“My first job, however, was with a tour agency. I joined that because I want to see more of the world for myself. I had a chance to travel and to get exposure to cultures and business practices beyond Hong Kong. As I start learning about the other countries, I got to see how the world works, which furthered my interest in global trade,” he said.

“I suggest young people should travel as much as they can. They will realize that there’s a whole world out there,” added Spenser. “It makes you dream bigger.”

His interest in trade saw him shift his career to work as an account executive for Asian Sources Electronics magazine in 1978. Dedication to work, persistence and being a good listener helped propel Spenser’s career growth. He became regional sales manager in 1988, associate publisher in 1991, publisher in 1992 and president of Asian Sales in 1999. He was CEO from 2011 until his retirement in 2016. His career mapped perfectly well to his interest in trade, business and travel.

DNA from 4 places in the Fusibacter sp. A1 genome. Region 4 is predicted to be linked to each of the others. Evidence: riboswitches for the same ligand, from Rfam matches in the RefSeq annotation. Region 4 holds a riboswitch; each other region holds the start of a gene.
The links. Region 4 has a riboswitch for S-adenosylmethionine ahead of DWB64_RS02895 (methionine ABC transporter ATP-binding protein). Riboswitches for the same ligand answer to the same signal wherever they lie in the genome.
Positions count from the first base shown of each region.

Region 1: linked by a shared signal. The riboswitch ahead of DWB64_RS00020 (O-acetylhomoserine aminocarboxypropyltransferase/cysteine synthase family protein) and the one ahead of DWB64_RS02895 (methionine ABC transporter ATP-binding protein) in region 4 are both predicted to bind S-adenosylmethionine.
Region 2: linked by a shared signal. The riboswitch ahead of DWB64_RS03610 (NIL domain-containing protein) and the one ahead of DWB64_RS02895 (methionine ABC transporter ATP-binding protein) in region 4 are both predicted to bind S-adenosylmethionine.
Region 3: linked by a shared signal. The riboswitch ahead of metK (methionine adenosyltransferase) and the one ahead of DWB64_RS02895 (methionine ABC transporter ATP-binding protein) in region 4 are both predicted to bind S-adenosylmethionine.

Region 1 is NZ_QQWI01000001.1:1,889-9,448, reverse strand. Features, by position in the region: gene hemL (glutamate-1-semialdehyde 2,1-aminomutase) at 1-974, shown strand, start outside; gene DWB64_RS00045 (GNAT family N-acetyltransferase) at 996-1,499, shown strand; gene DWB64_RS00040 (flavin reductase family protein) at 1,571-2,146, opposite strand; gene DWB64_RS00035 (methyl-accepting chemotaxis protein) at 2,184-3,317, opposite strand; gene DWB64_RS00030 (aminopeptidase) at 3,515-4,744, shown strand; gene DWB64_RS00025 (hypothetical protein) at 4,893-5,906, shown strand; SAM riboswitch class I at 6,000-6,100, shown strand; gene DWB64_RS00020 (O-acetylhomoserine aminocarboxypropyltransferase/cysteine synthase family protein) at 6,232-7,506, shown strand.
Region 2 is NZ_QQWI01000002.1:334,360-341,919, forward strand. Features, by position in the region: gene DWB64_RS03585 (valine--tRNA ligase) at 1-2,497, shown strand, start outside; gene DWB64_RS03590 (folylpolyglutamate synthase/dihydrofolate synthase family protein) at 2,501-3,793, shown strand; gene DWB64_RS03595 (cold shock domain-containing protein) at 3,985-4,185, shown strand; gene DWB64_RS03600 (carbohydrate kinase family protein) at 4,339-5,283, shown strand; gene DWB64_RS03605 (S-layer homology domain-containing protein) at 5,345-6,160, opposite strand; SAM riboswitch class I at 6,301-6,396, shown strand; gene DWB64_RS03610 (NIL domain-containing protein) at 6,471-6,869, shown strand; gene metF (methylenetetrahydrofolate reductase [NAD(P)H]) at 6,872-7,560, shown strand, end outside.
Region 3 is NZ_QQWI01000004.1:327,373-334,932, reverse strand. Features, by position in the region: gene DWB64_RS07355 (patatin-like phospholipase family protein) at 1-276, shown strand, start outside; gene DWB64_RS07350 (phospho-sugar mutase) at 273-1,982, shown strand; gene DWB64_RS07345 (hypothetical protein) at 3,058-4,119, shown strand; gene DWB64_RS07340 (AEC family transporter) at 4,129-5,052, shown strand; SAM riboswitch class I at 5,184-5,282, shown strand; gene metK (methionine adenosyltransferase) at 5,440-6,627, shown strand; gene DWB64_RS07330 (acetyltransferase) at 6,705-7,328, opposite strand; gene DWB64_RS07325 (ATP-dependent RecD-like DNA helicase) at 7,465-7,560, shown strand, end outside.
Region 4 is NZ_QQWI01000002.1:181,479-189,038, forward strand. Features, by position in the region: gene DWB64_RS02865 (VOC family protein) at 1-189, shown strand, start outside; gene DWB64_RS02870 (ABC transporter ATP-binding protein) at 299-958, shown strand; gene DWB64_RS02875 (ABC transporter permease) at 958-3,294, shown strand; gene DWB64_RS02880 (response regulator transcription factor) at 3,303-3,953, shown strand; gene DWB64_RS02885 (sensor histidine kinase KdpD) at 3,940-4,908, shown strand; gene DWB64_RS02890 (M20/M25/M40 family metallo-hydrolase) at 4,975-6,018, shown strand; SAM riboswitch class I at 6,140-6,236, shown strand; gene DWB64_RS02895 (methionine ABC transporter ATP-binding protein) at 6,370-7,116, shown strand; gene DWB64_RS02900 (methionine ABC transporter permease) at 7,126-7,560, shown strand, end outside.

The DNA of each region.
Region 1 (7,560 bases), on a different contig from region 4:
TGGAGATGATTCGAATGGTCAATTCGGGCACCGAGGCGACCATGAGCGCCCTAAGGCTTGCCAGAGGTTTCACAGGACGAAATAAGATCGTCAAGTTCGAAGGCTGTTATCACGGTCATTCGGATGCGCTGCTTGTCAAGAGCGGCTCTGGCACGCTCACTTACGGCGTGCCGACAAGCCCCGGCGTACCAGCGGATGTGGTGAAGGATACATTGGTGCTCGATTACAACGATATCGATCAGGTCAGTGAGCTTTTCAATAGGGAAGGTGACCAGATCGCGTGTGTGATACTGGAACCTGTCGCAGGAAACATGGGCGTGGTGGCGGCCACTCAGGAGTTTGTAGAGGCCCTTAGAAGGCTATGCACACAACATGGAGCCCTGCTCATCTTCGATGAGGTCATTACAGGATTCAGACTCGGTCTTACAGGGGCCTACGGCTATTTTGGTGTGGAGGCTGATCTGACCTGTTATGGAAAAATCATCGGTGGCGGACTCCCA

“I am very dedicated to assignments and do them wholeheartedly. I’m really focused when I decide to do something. One of my mottos was that if I cannot sign a contract with a supplier at that time, I should learn one thing from them which will help me to expand my knowledge,” Spenser said.

His attitude of being a “solution provider” also helped him advance very early on in his career.

“I really focus energy to make things right and achieve the best result. When I fail, I always examine the reason why it didn’t work out to understand what went wrong so I can learn from it and hopefully I don’t commit the same mistake again.